FDA approves once-daily oral agent for HIV prevention in uninfected adults

July 17, 2012

FDA has approved once-daily oral emtricitabine and tenofovir disoproxil fumarate (Truvada, Gilead Sciences), in combination with safer sex practices, to reduce the risk of sexually acquired HIV-1 infection in adults at high risk.

FDA has approved once-daily oral emtricitabine and tenofovir disoproxil fumarate (Truvada, Gilead Sciences), in combination with safer sex practices, to reduce the risk of sexually acquired HIV-1 infection in adults at high risk.

This is the first agent to be approved for HIV prevention in uninfected adults, a strategy called pre-exposure prophylaxis (PrEP). As part of the approval, Gilead worked with the FDA to develop a Risk Evaluation and Mitigation Strategy (REMS) to help ensure safe use of emtricitabine and tenofovir disoproxil fumarate for PrEP as part of a comprehensive prevention strategy. Emtricitabine and tenofovir disoproxil fumarate was originally approved in 2004 in combination with other antiretroviral agents as a treatment of HIV-1 infection in adults and is currently the most-prescribed antiretroviral product in the United States.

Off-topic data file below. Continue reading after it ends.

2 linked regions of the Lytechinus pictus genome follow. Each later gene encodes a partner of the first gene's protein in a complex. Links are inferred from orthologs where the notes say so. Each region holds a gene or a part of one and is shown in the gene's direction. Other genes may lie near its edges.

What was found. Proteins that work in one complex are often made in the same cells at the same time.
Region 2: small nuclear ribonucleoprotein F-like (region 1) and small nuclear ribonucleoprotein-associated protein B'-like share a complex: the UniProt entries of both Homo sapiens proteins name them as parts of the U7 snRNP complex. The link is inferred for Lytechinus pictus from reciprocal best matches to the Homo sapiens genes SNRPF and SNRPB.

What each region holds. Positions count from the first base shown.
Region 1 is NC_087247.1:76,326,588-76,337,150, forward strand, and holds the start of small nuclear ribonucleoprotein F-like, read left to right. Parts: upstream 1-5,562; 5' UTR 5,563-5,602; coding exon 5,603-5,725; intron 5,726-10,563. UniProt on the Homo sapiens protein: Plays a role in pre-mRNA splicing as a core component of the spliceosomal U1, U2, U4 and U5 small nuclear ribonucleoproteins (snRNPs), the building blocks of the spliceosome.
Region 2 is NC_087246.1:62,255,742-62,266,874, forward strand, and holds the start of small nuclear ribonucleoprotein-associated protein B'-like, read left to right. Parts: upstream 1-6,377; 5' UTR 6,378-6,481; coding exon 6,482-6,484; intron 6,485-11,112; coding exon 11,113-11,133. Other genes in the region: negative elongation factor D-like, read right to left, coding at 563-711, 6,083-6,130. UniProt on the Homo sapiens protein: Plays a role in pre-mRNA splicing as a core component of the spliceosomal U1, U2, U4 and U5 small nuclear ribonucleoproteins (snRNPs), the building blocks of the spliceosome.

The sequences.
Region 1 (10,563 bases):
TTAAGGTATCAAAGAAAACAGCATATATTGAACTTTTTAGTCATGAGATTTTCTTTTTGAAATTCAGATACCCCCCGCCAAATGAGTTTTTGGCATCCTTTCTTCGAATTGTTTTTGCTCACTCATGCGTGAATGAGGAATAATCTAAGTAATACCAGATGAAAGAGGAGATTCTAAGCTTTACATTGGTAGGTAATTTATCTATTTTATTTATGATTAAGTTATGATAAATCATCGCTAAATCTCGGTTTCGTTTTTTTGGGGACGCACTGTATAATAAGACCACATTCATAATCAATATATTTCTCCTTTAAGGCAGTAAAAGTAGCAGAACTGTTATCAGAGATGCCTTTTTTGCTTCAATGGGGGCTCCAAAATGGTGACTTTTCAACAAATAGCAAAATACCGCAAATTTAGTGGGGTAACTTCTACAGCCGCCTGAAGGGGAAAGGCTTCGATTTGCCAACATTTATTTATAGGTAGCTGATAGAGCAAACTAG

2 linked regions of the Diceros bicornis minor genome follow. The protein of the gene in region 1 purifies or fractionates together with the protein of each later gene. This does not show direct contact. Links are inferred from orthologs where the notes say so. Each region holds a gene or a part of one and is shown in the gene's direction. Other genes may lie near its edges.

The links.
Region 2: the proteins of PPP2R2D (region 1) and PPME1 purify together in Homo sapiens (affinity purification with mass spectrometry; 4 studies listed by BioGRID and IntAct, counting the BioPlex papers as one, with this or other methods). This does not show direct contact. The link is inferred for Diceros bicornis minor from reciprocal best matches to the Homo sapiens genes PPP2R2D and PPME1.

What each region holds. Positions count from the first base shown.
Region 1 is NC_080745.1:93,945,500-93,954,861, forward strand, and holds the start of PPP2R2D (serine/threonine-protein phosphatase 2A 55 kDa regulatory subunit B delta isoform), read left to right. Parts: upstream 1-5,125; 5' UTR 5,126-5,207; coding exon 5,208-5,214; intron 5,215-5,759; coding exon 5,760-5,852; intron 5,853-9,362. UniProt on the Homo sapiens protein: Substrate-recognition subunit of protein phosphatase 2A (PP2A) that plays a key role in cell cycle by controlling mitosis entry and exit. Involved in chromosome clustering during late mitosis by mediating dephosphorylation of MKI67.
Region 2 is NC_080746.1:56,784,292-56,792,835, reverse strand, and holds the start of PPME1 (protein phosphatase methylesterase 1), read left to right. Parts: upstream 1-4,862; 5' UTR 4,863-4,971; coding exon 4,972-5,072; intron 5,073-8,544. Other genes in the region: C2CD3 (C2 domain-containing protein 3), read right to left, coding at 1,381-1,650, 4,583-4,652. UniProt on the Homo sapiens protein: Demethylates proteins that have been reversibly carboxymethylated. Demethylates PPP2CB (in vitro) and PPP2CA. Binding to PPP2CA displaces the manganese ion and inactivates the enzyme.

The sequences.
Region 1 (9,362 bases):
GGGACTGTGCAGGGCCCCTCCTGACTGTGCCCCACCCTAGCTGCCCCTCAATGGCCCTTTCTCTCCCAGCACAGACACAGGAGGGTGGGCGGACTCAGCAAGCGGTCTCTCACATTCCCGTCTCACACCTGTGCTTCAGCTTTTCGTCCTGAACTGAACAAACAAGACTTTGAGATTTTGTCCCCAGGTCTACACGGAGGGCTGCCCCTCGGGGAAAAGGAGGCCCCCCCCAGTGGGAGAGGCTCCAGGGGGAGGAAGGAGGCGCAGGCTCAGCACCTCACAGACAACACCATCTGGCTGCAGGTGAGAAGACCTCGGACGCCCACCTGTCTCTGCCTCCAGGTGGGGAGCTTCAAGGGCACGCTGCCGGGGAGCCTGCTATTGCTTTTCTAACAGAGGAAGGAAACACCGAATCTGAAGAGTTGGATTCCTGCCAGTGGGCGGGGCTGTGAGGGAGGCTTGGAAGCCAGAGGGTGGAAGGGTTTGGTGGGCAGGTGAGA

It is estimated that 1.2 million Americans are currently living with HIV, and, despite the availability of existing prevention tools such as condoms, the incidence rate has remained steady over the past 2 decades with approximately 50,000 new infections occurring each year. Nearly one-quarter (23%) of new HIV cases occur among women, and more than half (61%) occur among men who have sex with men (MSM). In particular, young African American MSM bear a heavy burden of the epidemic, with new HIV cases among this group increasing by nearly 50% between 2006 and 2009.